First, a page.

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Solving the First Mile Problem: Q&A with Mark Melton


Melton, VP of scientific operations and development at Slope, discusses how new technologies can be used to ensure data is accurate.

Mark Melton

Mark Melton
VP of scientific operations and development

Data accuracy is one of the most important aspects of clinical trials. Which is why the first mile problem is such a big deal. Mark Melton, VP of scientific operations and development at Slope, spoke with Pharmaceutical Executive about this issue, what causes it, and how it can be rectified.

Pharmaceutical Executive: Can you describe what you mean by “the first mile?”
Mark Melton: The first mile refers to the first part of the journey of samples we’re collecting from patients and the physicians at the clinical trial to where the samples, and therefore the data that’s associated with the samples, must go. The first mile is the clinical trial site to the actual destination lab. Usually, they are not local. The data that travels with the sample is all paper. What they do is they fill out a requisition form, usually a three-piece carbon copy structure. Essentially, that’s the data that goes with the samples.

Let’s say you had a thousand samples. On average, you probably have about 500 sheets of carbon copy paper that goes with those. The labs that receive them must take that and make sense of the information. They’re looking at the shipment to make sure they got what they’re supposed to get. Unfortunately, they don’t know what they got because they didn’t order it, these deliveries just show up. All the information they have is a tracking number from FEDEX. When the shipment gets there, they end up with a lot of paper to go through to put the samples in their system.

The first mile problem is how do you ensure the integrity of the data and the sample. You can imagine that if you get that part wrong, if you test samples or do anything with them that impacts the patient, you need to make sure that you’re testing the right sample to right patient. You must have the right data associated with the right sample. When they do scientific modeling or analysis of the samples, you use more than just the results of the test. You need to know the body weight, the sex, sometimes the age, what day it was collected, also what time it was collected. That’s what’s known as sample metadata.

That first mile journey, right now, in 2024, is all paper based. That’s where all the problems start. The second and third miles are where they aggregate all that data from the different labs and sites. If you can solve the first mile issues, then everything in the subsequent miles in the journey becomes much easier.

PE: Clinical trials are becoming more complex, is this adding to the problem?
Melton: It is. Before, you weren’t collecting as many samples, so you didn’t have as much data (but it was still a lot). Now, because the complexity has grown, so not only must collect more samples, but the sample types are harder. For example, we need things that are not easy to collect from a patient, like tumor biopsies. You have a lot more samples, and therefore, a lot more data. Since no one solved the first mile, that took an already complex problem and multiplied it tenfold.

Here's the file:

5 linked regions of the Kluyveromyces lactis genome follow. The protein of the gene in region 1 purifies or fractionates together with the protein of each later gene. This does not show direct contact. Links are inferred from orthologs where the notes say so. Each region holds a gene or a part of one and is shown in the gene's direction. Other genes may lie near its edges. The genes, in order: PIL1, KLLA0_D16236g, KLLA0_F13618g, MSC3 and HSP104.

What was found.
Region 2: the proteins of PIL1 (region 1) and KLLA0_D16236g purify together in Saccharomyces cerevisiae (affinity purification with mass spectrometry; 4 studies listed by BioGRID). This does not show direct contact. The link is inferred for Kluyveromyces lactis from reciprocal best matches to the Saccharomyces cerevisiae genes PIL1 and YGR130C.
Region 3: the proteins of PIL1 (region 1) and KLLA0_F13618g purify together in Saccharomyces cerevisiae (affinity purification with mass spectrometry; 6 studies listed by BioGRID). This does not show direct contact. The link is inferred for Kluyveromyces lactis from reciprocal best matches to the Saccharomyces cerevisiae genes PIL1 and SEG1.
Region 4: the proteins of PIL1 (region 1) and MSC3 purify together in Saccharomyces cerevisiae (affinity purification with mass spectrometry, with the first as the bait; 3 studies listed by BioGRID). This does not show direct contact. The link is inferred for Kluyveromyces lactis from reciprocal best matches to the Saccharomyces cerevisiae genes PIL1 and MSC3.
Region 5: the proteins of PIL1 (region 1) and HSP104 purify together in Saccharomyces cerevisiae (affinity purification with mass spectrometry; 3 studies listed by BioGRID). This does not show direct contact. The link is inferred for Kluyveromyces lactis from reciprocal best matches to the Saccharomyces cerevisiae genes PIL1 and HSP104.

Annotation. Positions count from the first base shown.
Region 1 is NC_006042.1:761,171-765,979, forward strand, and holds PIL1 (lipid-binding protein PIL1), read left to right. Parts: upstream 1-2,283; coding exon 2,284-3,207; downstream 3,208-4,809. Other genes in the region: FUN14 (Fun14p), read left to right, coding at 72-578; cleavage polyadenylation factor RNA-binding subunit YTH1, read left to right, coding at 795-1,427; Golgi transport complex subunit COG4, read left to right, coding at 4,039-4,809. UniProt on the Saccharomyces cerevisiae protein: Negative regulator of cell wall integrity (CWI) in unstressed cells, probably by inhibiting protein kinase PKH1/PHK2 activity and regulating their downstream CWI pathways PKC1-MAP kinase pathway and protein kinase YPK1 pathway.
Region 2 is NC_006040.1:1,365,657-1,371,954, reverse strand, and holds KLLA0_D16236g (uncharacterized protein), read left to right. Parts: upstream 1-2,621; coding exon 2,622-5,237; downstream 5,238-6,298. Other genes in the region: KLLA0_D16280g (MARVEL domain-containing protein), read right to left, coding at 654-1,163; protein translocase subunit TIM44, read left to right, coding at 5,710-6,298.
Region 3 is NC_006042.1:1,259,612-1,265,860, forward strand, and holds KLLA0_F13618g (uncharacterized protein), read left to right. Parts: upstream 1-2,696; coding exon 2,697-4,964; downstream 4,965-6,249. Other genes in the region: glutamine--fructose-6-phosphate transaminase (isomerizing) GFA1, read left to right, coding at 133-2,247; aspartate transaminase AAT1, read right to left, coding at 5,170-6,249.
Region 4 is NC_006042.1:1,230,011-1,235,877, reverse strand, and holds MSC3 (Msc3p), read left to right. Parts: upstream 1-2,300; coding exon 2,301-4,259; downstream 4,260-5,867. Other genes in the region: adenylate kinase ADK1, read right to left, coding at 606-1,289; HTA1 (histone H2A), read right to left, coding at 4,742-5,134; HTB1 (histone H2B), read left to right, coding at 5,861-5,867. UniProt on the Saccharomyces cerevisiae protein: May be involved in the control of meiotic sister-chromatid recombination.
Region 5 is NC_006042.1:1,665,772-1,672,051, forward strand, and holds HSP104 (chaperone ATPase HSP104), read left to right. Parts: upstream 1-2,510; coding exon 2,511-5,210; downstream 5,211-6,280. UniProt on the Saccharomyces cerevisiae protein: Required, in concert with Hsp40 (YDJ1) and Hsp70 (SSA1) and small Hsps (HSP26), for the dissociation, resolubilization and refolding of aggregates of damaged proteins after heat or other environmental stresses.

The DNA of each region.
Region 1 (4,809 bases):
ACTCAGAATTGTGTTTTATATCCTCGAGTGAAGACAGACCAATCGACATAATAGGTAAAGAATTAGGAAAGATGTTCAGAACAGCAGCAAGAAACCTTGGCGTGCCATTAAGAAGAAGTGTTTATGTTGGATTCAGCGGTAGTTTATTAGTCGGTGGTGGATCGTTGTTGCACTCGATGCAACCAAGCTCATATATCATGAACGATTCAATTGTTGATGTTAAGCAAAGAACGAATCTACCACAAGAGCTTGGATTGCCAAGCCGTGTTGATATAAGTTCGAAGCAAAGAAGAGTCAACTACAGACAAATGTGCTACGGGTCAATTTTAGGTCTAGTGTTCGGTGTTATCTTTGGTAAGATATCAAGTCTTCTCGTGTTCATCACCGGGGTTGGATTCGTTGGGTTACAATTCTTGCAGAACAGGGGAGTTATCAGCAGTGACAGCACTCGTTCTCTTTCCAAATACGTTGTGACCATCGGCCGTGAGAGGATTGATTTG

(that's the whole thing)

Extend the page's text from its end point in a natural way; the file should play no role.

What was already hard to do has become increasingly hard to do, and the standard practice right now for both large and small biotechs is to do it manually. They hire teams to look at different data sources, like pulling inventory files. The data comes in different formats and from different companies. You need to figure out where your sample is, if it went to the right place, are they reporting the right data, and are they testing the right sample.

If you’re trying to do that for tens of thousands, if not hundreds of thousands, of samples, it becomes overwhelming fast.

PE: What steps can the industry take to solve this issue?
Melton: The interesting part is that it comes down to communication and having a proper recognition of the problem. Everyone that’s involved in this is a business. They have their own objectives and goals. They’re also competitors, especially when we’re talking about the labs that are receiving the samples downstream from the clinical site. There’s not a big incentive for them to work with one another.

Change must be driven by FDA and regulatory bodies. They must set a standard that says things must be reported out in a data friendly language like CDSC. That at least standardizes the databases. Making these labs perform conformity does impact patient care. The other thing we must do is to stop using carbon copy paper to communicate samples, ship them out, and communicate data between clinical sites and the labs. The prevailing thought is that the clinical sites are running the trials for different companies, each of which has their own take this so they’re throwing a lot of different solutions at the sites. Some sites say that due to the different companies they work with, they have up to 13 different technologies that they can use per study.

There isn’t a standard consensus. If you’re a research coordinator working for a doctor, on one study you have one portal on your laptop. On other studies you’re working on, you have something that’s on a mobile device like a cell phone. We must standardize our approach and make the sites jobs easier so they’re more inclined to use the solution that pushes the data from what they’re doing to everyone who’s using it downstream.

Doing these two things alone would do wonders.

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